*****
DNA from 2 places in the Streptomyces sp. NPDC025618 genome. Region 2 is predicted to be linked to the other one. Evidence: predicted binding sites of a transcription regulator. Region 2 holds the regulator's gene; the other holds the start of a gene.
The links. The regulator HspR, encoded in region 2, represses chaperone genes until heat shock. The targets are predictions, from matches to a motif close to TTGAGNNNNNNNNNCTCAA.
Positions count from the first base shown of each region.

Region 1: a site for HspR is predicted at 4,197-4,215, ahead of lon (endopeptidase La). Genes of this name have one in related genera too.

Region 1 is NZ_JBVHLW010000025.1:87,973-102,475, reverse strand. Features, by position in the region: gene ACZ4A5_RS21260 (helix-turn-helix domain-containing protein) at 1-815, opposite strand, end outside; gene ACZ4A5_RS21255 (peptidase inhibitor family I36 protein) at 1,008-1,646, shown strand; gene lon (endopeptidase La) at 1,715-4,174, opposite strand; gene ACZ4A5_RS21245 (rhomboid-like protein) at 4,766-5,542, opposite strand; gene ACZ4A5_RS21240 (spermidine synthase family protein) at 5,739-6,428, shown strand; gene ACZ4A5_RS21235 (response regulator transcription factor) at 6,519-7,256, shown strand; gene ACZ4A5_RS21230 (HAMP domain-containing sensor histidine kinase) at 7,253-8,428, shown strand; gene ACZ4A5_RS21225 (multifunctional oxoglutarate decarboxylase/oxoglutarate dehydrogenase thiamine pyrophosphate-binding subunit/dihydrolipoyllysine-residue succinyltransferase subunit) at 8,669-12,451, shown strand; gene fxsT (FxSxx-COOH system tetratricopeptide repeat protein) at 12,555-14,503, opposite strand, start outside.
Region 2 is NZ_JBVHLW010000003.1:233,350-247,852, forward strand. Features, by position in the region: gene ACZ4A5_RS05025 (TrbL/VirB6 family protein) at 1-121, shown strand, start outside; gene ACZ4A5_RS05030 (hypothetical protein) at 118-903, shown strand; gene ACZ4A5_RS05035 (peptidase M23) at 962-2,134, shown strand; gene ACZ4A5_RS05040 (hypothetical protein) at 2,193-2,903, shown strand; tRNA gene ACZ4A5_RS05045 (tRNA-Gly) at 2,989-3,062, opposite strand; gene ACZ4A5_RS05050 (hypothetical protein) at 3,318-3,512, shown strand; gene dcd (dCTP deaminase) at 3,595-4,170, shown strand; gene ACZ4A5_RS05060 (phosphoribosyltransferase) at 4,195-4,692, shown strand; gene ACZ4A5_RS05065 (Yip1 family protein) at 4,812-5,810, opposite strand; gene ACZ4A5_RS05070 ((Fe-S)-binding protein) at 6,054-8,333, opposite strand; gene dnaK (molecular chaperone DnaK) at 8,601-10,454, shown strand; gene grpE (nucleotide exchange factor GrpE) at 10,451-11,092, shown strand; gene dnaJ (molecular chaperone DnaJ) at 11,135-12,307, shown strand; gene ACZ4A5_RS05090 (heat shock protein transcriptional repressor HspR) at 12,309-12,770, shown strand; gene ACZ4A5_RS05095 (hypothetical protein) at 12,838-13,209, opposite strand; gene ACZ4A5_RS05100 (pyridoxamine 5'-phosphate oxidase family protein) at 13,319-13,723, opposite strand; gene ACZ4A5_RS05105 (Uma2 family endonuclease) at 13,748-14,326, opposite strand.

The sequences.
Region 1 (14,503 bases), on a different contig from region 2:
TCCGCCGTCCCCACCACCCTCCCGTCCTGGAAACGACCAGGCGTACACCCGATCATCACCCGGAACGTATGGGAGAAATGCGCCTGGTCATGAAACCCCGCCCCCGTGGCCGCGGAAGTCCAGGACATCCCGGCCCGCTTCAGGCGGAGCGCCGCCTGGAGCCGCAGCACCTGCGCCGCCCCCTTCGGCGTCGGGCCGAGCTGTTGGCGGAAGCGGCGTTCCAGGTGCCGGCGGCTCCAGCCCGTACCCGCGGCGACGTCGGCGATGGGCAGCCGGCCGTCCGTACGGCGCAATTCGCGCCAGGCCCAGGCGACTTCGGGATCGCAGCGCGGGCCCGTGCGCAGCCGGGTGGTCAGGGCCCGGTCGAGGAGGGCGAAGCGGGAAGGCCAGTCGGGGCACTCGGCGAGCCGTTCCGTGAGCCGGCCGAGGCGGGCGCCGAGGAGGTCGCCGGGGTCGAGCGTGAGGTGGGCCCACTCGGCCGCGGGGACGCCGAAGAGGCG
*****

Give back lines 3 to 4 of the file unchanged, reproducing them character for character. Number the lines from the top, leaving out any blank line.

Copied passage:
Positions count from the first base shown of each region.

Region 1: a site for HspR is predicted at 4,197-4,215, ahead of lon (endopeptidase La). Genes of this name have one in related genera too.